The province of British Columbia, on the Pacific coast of Canada, is powered by wild salmon. The relatively young post-glacial soils are lacking in nutrients necessary for plant growth, such as nitrogen. Yet the coastal temperate rain forests of BC grow globally famous ancient Western Red Cedars, and Sitka Spruce trees of monumental proportions. Scientists discovered relatively recently that the missing nitrogen is transported from the ocean up rivers (sometimes hundreds of kilometres) by five species of wild Pacific salmon, which return to their natal streams to spawn and die. Animals such as bears, wolves and eagles then spread the nitrogen throughout the ecosystem. Everything on the coast, from the wildlife to the economy, from the rain forests to indigenous cultures, is dependent on the health of the wild salmon. Yet wild salmon are in serious decline, with runs where I live returning in the tens, rather than tens of thousands.
The BC salmon farming industry is over 90% owned by Norwegian companies. Industry practices have been exported from Norway to Canada. But when we look back to Norway, we see an industry plagued with problems such as sea lice outbreaks, viruses, and escaped farmed fish. The situation in Norway provides a roadmap to where British Columbia may be headed, unless changes are made soon.
Norway is currently experiencing record levels of sea lice infestations. Desperate attempts to control these critters are failing. Because sea lice are crustaceans, chemicals which kill them harm other crustaceans as well. Collateral damage in the war against sea lice includes shrimp, prawns, and crabs. The situation in Norway has gotten so out of hand that the government recently shut down nearly an entire district in order to prevent further damage to the environment. Prawn and shrimp fishermen are reporting dramatic declines in catch levels.
Here in BC, we find a similar scenario unfolding. Last spring we saw record levels of sea lice infestations during the out-migration of wild salmon smolts, with some farms reporting over twenty lice per fish (three lice per fish is the threshold for treatment). Prawn and shrimp fishermen are reporting dead prawns and shrimps in their traps, or no shrimp at all in places they’ve fished for years.
Salmon farming is also known to import deadly European fish viruses to BC. Of particular note are Piscine Reovirus (PRV) and Infectious Salmon Anemia (ISAV). These diseases, which do not occur naturally in BC, have been found in both farmed and wild populations of salmon. The ISA virus nearly destroyed the salmon farming industry in Chile in 2007, which has not yet fully recovered. Outbreaks of ISA in eastern Canada in the 90s resulted in millions of dollars of compensation paid to the industry there. The potential for such diseases to spread to wild salmon poses a serious and grave risk.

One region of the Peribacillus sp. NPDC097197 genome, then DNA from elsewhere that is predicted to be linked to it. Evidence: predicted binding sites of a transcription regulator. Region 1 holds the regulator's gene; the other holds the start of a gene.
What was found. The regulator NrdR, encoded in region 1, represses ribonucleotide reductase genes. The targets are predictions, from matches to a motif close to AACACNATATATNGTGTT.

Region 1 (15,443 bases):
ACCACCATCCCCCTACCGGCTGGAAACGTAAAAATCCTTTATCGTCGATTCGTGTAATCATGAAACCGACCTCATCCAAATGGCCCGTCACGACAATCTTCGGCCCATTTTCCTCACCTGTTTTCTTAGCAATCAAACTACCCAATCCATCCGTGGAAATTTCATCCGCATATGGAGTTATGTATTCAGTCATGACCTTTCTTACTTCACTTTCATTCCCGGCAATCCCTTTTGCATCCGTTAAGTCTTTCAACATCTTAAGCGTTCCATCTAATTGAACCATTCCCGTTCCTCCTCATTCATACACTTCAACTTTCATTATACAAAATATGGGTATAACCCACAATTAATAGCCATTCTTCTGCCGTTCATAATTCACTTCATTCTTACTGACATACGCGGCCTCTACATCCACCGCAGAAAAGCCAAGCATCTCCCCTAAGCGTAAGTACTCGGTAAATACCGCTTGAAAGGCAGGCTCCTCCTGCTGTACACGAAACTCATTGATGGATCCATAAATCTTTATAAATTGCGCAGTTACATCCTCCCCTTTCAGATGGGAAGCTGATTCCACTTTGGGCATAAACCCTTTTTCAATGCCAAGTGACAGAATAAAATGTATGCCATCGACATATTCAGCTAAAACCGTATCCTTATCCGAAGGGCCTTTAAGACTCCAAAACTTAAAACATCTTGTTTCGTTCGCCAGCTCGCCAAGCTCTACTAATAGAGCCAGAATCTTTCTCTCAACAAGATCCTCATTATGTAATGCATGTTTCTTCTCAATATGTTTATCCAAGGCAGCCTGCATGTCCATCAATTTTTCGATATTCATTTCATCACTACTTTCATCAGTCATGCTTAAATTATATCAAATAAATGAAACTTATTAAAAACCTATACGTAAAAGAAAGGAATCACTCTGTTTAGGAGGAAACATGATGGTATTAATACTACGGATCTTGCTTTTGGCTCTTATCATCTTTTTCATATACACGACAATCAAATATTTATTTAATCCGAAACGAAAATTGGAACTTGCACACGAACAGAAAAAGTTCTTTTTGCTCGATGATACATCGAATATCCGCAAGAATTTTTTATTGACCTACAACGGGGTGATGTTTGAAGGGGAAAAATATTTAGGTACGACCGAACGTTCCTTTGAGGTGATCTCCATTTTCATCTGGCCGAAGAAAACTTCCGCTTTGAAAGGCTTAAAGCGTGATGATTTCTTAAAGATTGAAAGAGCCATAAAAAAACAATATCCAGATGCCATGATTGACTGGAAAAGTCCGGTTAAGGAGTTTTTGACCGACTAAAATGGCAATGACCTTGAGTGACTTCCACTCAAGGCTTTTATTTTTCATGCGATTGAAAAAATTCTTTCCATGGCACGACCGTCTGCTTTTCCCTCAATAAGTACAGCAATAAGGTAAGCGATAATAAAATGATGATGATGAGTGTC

A 2011 study detected ISA in wild BC salmon. That study prompted Justice Cohen to reconvene his $26 million Commission of Inquiry into the Decline of Sockeye Salmon in the Fraser River for 3 days. He uncovered the fact that government scientists had found positive test results for ISAV in both farmed and wild salmon. His report stated "I therefore conclude that the potential harm posed by salmon farms to Fraser River sockeye salmon is serious or irreversible."
Several of the Cohen Commission’s recommendations made in 2012 called for fish health data, samples, and monitoring results to be made available to both government and independent researchers, yet this has not yet happened.
Pacific salmon are key to First Nations cultures as a food source, and as fertilizer for the cedars traditionally used to make everything from houses to canoes to clothing. Salmon farming has impacts on other important indigenous food sources such as herring, clams and crabs. First Nations culture contains strong ethics around passing the lands and waters on in a healthy condition, so as not to impair the ability of future generations to live full and rich lives. This is the core definition of sustainability, and salmon farming impedes their indigenous right to sustain their cultures.
The solution to the environmental risks posed by salmon farming is simple: get the farms out of the world’s oceans. If this industry wants to expand fourfold in British Columbia and fivefold in Norway, it's time to grow up, and learn how to behave responsibly. Getting the farms out of BC’s waters would give wild salmon breathing space to recover, which in turn would allow us to rebuild the wild salmon economy which has thrived here for millennia.
Salmon farming is a global industry based in Norway. I’m travelling to Norway this winter with a delegation from British Columbia. We’ll be appealing to the Norwegian people and their government to help us protect all that we hold dear on Canada’s west coast: a clean, healthy environment which can be sustained and will sustain us indefinitely.
Dan Lewis is Executive Director of ClayoquotAction.org.